Six sets to six; the tennis pros swing on
With neither willing to accept defeat.
They're so well-matched, we hoped it would go long,
Now ev'ry fan is trembling in his seat.
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Now tied at twenty sets. The pros are drenched,
The sun hangs low, some bleacher seats are bare,
But still they battle on as if entrenched.
No longer le tennis; it's now la guerre.
Now fifty-one to fifty. . . fifty-two!
Only the ref and tennis pros remain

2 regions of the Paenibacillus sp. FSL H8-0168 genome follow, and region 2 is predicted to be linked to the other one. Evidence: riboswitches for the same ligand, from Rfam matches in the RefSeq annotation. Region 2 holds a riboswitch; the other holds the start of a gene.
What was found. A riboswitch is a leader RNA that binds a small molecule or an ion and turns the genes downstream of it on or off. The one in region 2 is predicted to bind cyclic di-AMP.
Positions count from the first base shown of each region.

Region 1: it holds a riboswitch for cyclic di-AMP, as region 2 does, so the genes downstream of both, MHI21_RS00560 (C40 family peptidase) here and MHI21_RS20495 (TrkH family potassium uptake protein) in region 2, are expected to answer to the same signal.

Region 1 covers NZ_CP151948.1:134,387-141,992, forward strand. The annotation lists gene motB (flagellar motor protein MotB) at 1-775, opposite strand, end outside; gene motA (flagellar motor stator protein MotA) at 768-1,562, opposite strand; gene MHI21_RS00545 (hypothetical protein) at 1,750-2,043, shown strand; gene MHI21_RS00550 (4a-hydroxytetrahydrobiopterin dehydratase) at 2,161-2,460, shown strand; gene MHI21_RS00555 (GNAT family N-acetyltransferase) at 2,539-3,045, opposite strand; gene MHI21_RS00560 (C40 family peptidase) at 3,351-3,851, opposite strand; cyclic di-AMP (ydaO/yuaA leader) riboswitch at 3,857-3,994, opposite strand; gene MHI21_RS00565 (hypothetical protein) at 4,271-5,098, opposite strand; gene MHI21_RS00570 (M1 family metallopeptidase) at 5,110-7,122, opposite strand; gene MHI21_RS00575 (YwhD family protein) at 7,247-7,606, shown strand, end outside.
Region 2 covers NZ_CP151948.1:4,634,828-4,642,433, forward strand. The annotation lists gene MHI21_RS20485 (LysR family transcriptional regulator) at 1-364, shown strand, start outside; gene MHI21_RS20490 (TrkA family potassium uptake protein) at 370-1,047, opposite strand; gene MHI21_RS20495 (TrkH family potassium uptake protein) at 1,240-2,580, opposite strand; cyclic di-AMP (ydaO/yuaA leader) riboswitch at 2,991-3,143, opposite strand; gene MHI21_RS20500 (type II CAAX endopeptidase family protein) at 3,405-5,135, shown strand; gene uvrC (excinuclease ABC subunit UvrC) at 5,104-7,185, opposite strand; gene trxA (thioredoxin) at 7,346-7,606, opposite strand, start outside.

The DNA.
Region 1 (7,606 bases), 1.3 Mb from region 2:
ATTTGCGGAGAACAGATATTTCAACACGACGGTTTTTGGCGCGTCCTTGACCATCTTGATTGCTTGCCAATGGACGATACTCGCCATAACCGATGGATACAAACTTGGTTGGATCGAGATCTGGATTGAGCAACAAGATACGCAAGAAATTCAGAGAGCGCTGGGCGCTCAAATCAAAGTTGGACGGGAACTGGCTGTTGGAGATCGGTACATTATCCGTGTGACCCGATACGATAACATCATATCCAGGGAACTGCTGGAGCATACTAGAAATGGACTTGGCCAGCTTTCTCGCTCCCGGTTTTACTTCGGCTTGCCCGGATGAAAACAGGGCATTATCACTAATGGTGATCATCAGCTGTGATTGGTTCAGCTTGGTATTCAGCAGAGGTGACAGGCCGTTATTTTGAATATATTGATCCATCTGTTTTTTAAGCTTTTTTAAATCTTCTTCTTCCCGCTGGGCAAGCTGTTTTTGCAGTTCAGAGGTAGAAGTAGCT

As dawn's first warming beams of light poke through
On glist'ning sweat and faces wracked with pain.
The loser falls and cries; so too the champ.
They wonder now about what they have done
And why. Through ev'ry scrape and swing and cramp
They did not yield the fight — but what was won?
The winner gets to see his name in print.
The loser? Only yellow pocket lint.
Yes, I've got one quatrain too many for a classic, Shakespearean sonnet. But still, it keeps the form.
@CollinsMandy (once again) suggested a poem about lint, and my Kansan friend Eric Nelson, himself a tennis menace, suggested yellow tennis ball fuzz.